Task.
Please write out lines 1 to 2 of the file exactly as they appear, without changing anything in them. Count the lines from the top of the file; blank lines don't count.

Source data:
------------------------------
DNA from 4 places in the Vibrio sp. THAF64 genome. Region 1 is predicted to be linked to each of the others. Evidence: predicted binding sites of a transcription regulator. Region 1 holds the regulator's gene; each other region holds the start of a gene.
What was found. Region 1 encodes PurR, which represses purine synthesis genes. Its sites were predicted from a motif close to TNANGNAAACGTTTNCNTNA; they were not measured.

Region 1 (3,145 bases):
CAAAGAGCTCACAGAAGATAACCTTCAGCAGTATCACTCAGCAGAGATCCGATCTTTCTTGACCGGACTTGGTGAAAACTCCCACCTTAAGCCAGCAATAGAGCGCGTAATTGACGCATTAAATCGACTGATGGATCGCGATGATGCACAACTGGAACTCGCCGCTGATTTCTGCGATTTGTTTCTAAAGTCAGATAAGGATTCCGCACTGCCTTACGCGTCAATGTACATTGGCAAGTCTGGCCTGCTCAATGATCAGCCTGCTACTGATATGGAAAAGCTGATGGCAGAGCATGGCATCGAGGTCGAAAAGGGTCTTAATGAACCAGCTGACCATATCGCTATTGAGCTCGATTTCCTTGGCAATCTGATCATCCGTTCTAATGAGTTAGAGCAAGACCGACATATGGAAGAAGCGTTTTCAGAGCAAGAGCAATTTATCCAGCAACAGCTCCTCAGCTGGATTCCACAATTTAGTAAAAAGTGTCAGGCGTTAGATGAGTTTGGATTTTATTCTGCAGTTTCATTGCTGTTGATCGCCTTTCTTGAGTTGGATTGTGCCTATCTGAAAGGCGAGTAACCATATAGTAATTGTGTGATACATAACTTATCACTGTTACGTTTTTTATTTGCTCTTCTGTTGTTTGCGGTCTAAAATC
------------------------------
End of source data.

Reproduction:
DNA from 4 places in the Vibrio sp. THAF64 genome. Region 1 is predicted to be linked to each of the others. Evidence: predicted binding sites of a transcription regulator. Region 1 holds the regulator's gene; each other region holds the start of a gene.
What was found. Region 1 encodes PurR, which represses purine synthesis genes. Its sites were predicted from a motif close to TNANGNAAACGTTTNCNTNA; they were not measured.